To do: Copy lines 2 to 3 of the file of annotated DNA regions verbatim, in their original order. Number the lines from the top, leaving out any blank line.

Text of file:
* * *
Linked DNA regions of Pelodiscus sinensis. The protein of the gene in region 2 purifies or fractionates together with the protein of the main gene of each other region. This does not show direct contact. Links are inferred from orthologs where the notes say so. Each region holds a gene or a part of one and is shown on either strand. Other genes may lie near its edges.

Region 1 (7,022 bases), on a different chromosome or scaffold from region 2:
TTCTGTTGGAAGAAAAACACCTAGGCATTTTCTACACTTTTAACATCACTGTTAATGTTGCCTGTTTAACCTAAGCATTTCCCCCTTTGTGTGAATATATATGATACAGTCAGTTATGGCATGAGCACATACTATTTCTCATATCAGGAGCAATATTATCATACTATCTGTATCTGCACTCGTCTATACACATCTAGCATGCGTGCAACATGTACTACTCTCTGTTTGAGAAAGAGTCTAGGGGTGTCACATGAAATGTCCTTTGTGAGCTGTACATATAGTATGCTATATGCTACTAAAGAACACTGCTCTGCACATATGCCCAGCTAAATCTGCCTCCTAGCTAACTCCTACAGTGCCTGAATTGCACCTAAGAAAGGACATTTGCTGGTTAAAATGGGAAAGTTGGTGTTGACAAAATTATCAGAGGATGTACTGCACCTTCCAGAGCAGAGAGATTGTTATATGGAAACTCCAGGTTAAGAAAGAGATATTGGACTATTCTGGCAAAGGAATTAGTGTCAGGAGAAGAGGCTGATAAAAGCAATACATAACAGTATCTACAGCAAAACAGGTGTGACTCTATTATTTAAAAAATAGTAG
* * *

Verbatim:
Region 1 (7,022 bases), on a different chromosome or scaffold from region 2:
TTCTGTTGGAAGAAAAACACCTAGGCATTTTCTACACTTTTAACATCACTGTTAATGTTGCCTGTTTAACCTAAGCATTTCCCCCTTTGTGTGAATATATATGATACAGTCAGTTATGGCATGAGCACATACTATTTCTCATATCAGGAGCAATATTATCATACTATCTGTATCTGCACTCGTCTATACACATCTAGCATGCGTGCAACATGTACTACTCTCTGTTTGAGAAAGAGTCTAGGGGTGTCACATGAAATGTCCTTTGTGAGCTGTACATATAGTATGCTATATGCTACTAAAGAACACTGCTCTGCACATATGCCCAGCTAAATCTGCCTCCTAGCTAACTCCTACAGTGCCTGAATTGCACCTAAGAAAGGACATTTGCTGGTTAAAATGGGAAAGTTGGTGTTGACAAAATTATCAGAGGATGTACTGCACCTTCCAGAGCAGAGAGATTGTTATATGGAAACTCCAGGTTAAGAAAGAGATATTGGACTATTCTGGCAAAGGAATTAGTGTCAGGAGAAGAGGCTGATAAAAGCAATACATAACAGTATCTACAGCAAAACAGGTGTGACTCTATTATTTAAAAAATAGTAG